OPL in the News

Below, you can read selected media stories showcasing Oakland Public Library programs and staff. To view an archive of press releases from the library, click here.

Friday, January 10th, 2014, KQED

Have you ever wondered what happens to the papers, notes and impromptu bookmarks that you leave in your library books? Well, if you’re a patron of the Oakland Public Library, you’re about to find out.

Librarian Sharon McKellar says she began saving the ephemera she found in books even before she started working at Oakland’s library in 2003.

McKellar manages the library’s blog, and one day it occurred to her that other people might enjoy the pictures and “to do” lists she finds stuck in returned books.

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Friday, January 10th, 2014, Library Journal

McKellar and other staff at the Oakland Public Library have been collecting notes and other items found in between pages of books or left on the floors and tables of the library for years. (You can get a look at some of their favorite finds in the gallery below this post.)

“As library staff members, I think we have a natural affinity towards ephemera, stories, pieces of paper,” McKellar said.

McKellar got the idea to document the library staff’s collection of these objects when she stumbled on the website for Found Magazine, which documents found items. (There’s also a Tumblr account, Found in a Library Book, which has a similar purpose.)

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Friday, January 3rd, 2014, Oakland Tribune

Oakland City Hall has achieved an important milestone, and the Main Library's History Room exhibit, "Oakland City Hall Centennial, 1914-2014," relates the saga of how this landmark was built, highlighting some of the major events in and around this unique structure.

Featured in the display are images of previous City Halls, floor plans and renderings of the current building, plus news articles, building statistics, and vintage photos and postcard views.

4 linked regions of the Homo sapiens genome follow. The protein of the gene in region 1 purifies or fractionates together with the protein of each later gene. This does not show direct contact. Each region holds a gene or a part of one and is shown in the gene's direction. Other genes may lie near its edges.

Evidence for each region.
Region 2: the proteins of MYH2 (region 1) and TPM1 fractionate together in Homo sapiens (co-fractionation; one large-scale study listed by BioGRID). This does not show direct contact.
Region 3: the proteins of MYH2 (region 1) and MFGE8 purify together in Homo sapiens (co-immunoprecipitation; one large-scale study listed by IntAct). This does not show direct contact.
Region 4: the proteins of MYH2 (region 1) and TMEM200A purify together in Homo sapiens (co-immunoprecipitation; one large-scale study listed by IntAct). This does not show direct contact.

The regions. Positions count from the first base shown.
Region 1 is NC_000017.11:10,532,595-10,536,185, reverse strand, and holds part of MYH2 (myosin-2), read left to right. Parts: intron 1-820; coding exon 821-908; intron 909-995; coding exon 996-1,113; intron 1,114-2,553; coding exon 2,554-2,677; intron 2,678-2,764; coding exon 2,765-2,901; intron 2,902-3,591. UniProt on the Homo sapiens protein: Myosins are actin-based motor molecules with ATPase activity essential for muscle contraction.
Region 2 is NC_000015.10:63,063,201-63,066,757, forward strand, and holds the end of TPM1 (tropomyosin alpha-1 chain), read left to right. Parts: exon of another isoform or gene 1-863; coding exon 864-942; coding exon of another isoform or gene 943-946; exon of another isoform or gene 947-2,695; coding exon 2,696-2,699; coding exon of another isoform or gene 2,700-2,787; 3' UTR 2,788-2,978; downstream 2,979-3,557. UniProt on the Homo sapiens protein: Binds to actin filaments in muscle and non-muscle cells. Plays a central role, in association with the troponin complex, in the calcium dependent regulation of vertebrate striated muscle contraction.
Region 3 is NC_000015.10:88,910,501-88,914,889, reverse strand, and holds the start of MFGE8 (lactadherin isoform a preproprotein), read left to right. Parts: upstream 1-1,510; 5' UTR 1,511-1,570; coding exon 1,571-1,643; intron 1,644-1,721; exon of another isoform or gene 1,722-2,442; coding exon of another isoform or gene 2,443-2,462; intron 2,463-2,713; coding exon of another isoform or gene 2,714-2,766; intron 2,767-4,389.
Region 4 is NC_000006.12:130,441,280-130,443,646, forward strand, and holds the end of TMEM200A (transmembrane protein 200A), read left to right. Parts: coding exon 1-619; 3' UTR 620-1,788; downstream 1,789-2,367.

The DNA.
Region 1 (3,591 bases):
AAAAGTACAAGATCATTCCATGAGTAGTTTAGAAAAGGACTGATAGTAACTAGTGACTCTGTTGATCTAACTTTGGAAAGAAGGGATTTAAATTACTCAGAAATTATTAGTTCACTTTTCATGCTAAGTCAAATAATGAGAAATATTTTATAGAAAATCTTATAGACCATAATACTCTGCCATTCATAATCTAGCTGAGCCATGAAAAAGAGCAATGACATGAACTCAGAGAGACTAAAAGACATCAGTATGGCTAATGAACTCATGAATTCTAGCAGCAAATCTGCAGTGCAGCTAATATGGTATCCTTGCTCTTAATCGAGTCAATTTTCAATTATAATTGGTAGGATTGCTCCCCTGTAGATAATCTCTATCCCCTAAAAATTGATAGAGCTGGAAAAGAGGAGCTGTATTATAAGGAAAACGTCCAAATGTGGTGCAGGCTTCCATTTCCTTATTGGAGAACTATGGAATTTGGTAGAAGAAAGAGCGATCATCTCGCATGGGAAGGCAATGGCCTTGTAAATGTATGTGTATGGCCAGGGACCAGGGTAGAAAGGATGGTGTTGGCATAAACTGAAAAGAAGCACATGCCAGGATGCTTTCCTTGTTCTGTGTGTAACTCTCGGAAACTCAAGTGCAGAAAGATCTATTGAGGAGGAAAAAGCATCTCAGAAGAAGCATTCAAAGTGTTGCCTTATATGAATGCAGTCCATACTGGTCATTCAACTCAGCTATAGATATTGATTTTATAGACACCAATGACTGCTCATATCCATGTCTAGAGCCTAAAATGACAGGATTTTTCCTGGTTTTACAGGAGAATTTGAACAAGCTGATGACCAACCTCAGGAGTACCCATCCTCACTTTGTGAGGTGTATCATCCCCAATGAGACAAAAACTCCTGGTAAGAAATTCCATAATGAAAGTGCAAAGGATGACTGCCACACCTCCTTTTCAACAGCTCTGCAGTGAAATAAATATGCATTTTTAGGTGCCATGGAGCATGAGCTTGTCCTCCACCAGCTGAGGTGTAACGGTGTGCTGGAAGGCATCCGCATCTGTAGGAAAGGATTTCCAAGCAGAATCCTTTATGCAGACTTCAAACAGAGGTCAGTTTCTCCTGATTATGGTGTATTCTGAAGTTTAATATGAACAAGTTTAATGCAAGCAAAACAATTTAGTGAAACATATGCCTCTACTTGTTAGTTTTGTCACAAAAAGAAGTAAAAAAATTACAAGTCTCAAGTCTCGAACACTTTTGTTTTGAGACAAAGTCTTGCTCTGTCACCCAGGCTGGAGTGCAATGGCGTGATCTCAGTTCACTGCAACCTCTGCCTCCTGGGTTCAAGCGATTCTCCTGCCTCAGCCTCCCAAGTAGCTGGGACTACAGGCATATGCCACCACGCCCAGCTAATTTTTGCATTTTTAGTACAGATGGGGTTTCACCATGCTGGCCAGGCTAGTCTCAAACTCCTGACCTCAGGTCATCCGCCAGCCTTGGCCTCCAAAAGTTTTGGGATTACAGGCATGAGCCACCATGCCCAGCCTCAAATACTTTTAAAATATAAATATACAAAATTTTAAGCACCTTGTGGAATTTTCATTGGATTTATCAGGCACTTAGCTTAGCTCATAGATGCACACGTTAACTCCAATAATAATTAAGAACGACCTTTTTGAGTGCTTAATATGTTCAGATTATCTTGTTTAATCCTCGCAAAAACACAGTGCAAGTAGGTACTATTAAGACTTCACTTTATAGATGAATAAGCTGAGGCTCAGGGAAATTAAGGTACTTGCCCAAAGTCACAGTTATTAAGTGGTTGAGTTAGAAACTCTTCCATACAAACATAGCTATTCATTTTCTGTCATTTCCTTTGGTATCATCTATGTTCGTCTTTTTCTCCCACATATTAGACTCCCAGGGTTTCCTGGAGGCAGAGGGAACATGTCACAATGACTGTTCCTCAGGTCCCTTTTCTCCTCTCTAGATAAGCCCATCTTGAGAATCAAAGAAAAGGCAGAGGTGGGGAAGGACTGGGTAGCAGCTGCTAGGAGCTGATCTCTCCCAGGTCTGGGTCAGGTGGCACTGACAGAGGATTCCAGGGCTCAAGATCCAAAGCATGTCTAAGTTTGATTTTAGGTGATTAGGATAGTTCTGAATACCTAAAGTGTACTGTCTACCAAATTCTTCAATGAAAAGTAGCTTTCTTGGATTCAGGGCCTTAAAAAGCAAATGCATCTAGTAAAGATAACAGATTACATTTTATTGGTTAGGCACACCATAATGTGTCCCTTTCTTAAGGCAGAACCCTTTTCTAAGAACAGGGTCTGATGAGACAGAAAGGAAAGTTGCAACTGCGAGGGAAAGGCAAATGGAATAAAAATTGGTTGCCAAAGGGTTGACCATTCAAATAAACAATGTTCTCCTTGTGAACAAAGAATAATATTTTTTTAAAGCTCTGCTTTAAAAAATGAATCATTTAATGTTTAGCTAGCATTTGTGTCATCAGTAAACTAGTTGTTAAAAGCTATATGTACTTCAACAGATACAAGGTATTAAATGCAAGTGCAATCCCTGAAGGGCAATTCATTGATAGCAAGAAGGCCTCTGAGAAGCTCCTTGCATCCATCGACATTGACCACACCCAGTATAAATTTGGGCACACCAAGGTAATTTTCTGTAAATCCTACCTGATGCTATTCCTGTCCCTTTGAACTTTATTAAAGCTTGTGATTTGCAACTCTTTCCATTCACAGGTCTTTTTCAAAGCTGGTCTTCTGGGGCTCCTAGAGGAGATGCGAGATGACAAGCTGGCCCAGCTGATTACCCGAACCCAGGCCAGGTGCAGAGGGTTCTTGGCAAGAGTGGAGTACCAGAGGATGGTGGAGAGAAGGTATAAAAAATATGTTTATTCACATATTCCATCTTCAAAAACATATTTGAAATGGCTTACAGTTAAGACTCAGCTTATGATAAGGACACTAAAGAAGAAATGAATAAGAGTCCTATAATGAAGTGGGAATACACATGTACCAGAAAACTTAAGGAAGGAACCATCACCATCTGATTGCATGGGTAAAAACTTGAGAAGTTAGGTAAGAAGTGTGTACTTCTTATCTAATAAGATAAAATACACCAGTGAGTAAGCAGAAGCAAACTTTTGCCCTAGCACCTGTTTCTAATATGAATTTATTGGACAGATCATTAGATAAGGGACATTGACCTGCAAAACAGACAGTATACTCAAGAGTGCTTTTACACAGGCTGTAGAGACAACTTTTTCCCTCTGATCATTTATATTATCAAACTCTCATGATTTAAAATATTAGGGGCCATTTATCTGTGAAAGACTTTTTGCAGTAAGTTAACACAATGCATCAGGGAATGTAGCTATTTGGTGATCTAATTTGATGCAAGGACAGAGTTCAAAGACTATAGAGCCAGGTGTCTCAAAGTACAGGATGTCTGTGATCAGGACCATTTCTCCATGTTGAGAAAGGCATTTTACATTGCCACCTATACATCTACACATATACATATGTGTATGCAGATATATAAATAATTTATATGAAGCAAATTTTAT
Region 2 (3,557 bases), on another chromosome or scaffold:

It is interesting that throughout its 160-year history, Oakland has had five different city halls. The first two were rented spaces, dating from the 1850s and '60s. Both were on upper floors of commercial buildings on Broadway, the first between Second and Third streets from 1852 to 1867, and the second between Seventh and Eighth streets from 1867 to 1871.

 

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Saturday, December 28th, 2013, San Francisco Chronicle

For decades librarians at Oakland's main library have collected the scraps of paper ephemera left behind in returned books, shoved into nooks in the library shelves or secretly slipped to librarians.

The collection ranges from half-done to-do lists to childish notes about gossip and crushes passed in the hush of the library children's room. There are letters of adult love and tragic scrawlings of lonely longing, perhaps used as bookmarks in pulpy romance novels.

The stories in the scraps are known only to the people who left them behind. Some notes are found on the floor or tables of the lbirary at the end of the day. Others are found when librarians thin the collection of books or check in returned items.

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Monday, December 23rd, 2013, Oakland North

 It’s not your average Saturday afternoon in the “teen room” at Rockridge Public Library. Carl Holland walks down a row of computers, peering over the shoulders of people navigating Covered California’s website.

“How are we doing over here?” he asks Lawrence Lincoln, an Alameda resident who has hit a snag in his pursuit of health insurance through the online exchange. A self-employed contractor, proving income is complicated for Lincoln, and he’ll have to produce more documents to get a price estimate. Holland plots strategy with Lincoln; others up and down the row wait for help too. More people wait for a computer in a line that snakes out the door.